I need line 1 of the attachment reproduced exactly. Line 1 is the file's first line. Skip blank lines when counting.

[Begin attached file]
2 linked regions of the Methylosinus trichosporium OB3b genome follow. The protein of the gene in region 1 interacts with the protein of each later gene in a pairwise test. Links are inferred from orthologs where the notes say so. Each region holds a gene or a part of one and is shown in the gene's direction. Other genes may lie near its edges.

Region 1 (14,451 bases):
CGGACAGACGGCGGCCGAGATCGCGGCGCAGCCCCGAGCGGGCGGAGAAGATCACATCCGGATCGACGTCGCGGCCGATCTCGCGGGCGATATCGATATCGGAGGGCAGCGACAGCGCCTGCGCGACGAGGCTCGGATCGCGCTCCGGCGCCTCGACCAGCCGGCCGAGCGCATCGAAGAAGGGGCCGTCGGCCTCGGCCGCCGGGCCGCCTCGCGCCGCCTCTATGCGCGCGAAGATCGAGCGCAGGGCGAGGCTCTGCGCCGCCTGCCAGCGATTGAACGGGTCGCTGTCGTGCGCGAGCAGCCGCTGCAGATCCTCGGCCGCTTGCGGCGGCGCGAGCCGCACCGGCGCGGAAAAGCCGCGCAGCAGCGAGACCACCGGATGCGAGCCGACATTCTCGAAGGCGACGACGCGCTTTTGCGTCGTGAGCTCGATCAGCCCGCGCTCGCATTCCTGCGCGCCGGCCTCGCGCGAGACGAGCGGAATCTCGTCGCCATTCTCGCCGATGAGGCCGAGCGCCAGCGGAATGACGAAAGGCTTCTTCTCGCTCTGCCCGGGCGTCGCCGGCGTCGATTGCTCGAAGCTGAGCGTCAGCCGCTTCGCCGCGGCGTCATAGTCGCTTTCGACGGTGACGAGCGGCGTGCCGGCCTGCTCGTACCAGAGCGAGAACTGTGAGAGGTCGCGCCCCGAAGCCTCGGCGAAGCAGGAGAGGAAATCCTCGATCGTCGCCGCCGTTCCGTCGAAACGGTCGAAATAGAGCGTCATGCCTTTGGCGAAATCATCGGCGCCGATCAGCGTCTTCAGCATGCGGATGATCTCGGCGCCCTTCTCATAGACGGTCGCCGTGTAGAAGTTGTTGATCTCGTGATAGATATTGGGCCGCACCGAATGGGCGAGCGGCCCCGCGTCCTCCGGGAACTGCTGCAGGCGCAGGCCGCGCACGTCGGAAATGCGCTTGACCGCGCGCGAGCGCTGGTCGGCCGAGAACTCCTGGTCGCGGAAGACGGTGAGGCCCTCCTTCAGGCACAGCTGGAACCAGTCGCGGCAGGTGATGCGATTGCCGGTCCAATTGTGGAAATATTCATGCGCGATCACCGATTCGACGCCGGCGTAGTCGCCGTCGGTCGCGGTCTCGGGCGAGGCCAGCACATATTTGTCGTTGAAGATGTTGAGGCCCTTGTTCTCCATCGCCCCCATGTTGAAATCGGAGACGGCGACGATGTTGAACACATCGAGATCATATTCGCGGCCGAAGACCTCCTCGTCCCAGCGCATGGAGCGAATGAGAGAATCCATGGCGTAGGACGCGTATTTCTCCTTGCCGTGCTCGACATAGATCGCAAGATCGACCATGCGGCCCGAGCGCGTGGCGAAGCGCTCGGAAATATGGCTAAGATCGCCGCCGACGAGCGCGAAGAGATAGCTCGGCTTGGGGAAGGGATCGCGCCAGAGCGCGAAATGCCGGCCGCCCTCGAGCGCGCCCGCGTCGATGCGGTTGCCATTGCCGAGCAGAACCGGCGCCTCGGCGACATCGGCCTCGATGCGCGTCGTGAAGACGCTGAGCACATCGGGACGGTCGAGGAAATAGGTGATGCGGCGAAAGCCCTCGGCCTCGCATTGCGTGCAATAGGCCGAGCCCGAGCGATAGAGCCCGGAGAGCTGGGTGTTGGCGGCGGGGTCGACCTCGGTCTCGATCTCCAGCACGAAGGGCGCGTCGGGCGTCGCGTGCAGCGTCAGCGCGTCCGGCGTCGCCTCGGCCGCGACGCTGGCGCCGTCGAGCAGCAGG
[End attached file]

2 linked regions of the Methylosinus trichosporium OB3b genome follow. The protein of the gene in region 1 interacts with the protein of each later gene in a pairwise test. Links are inferred from orthologs where the notes say so. Each region holds a gene or a part of one and is shown in the gene's direction. Other genes may lie near its edges.